Across the West, The Salvation Army shapes young lives through mentorship programs.

Mentors can change a child’s life for the better, guiding through major decisions and supporting goals and ambitions to navigate through life. This is especially true for at-risk youth, struggling with the adversities of their surroundings.

The benefits of mentorship for youth include higher high school graduation rates, better attitudes about school and increased college enrollment rates and educational aspirations, according to youth.gov. The organization also reports mentored youth have healthier relationships and stronger interpersonal skills, make better lifestyle choices, experience improved self-esteem and confidence and are less likely to start using drugs and alcohol.

Keeping these benefits in mind, many Salvation Army corps and facilities are making mentorship a key component of their youth programming, adopting creative and innovative ways to do so. And it’s not new. Jim Sparks, Western Territory Director for Youth Ministries, said mentorship has been a long-standing focus of the organization’s youth outreach.

“It’s one of the strengths of The Salvation Army. When a child is lost or seeking a way, there’s always a handful of people willing to step into a mentorship role,” Sparks said. “It’s just a natural thing in the Army to step in the gap in kids’ lives and it works.”

The need for mentorship is great, he stressed, as many children may not have access or funds for other mentor-based programs in their communities.

A student works on one-on-one activities with an Arizona State University tutor.

“If The Salvation Army can provide that for them with little to no cost, then they stand a chance,” Sparks said. “It allows the children to figure out what they want to do in the future…A lot of the kids we have, they don’t know. ”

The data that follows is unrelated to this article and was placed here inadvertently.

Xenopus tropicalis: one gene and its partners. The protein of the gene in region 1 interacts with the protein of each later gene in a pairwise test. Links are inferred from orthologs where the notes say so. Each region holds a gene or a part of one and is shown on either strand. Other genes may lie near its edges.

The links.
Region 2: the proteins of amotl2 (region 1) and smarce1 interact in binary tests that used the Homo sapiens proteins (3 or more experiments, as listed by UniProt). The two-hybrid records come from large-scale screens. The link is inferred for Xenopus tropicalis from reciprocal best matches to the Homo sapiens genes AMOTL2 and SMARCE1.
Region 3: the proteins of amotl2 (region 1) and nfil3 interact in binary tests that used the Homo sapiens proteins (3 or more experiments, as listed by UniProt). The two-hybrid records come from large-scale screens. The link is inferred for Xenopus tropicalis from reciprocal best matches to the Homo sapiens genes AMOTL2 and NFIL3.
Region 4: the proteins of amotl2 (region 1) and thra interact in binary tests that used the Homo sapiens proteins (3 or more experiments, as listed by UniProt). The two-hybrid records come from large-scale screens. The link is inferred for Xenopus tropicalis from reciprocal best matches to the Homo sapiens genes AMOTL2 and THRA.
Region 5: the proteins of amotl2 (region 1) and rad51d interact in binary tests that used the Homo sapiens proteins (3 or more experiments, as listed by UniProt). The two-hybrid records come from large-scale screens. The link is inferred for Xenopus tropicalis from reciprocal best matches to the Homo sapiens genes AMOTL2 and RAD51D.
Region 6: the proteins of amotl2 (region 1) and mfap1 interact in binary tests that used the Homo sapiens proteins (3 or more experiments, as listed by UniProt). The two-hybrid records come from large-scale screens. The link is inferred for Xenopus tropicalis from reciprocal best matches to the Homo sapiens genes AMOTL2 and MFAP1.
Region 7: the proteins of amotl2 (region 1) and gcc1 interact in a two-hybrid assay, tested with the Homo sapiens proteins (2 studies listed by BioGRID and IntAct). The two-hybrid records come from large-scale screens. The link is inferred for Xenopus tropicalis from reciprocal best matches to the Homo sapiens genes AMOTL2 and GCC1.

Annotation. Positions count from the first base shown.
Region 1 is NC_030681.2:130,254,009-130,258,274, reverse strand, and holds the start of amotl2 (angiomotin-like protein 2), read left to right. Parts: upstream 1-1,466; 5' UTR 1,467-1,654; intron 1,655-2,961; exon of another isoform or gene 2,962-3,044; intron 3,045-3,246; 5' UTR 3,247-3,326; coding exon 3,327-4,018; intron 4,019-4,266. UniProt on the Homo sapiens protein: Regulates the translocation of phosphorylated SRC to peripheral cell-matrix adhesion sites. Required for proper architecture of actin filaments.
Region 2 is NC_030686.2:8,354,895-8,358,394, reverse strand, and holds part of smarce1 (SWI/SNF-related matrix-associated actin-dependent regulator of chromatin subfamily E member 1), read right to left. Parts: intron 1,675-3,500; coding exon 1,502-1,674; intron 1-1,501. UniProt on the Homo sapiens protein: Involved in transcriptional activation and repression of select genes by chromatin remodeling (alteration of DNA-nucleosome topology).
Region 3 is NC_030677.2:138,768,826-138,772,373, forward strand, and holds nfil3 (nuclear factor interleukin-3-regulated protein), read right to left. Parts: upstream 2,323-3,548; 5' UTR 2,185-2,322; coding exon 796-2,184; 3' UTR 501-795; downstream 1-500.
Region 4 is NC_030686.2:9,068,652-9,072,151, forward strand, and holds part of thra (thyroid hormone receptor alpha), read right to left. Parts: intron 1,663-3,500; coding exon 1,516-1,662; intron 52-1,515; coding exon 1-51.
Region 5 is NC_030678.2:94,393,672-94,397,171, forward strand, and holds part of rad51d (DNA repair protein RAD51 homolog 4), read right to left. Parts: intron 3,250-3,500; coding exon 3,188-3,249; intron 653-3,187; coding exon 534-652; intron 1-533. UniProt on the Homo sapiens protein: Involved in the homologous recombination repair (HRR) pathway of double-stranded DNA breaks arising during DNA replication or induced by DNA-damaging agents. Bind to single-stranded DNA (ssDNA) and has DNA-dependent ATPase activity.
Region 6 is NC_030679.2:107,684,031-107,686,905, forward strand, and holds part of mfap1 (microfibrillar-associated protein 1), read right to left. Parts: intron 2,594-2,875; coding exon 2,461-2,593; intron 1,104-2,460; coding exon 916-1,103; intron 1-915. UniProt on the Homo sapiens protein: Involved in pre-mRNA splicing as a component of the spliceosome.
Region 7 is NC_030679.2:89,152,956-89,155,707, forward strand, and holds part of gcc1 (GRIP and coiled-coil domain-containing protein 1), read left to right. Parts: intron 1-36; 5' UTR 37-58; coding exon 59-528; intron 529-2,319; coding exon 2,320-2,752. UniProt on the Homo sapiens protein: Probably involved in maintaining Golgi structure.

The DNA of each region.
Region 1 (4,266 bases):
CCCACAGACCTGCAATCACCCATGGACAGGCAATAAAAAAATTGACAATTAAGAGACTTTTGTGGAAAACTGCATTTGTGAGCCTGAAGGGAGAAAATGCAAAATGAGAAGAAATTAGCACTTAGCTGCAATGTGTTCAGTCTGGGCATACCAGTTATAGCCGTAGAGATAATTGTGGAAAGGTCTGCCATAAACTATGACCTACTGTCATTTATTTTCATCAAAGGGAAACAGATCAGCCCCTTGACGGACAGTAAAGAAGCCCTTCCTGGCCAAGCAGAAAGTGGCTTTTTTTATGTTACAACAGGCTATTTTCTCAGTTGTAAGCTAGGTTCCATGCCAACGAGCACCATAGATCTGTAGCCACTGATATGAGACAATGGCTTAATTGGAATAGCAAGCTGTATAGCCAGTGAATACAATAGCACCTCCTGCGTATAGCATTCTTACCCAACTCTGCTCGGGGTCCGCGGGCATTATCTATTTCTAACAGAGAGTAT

Sparks said the Army’s strength in this arena is the array of programs in place or emerging to meet the need for youth mentorship.

“If you’re interested in a certain path, then there’s a very good chance that The Salvation Army has an avenue for that,” Sparks said. “We’re leveraged so well because we are so diverse, not only in our population, but in the programs we operate.”

For instance, The Salvation Army Phoenix Citadel Corps partners with Arizona State University’s America Reads program and Kenilworth School in Phoenix for its Active Learning Program. The need for the program stems from Arizona’s D-plus academic state rating in the 2018 Education Week Quality Counts report.

With 60 kids enrolled, the program is open to students up to grade 8, and features interactive education activities based on Arizona Academic Standards. The kids work on their homework with their tutors, and participate in one-on-one and group activities focusing on math, reading and writing, as well as extracurricular opportunities.

Students are referred from Kenilworth School, brought to The Salvation Army after school and are tutored and mentored by Arizona State University students who are part of a federal work-study program.

Terron Craig, Phoenix Citadel Program Director, said that mentorship is a necessary component of the program as it gives participants life skills, such as budgeting, time management and college preparation, in addition to educational support.

“Everybody needs a mentor at some level,” Craig said. “These mentors are helping these kids to maneuver life in a way that they…never thought about.”

Vaughn Knutson, an Active Learning Program tutor and mentor, said he sees the children’s confidence growing through the program.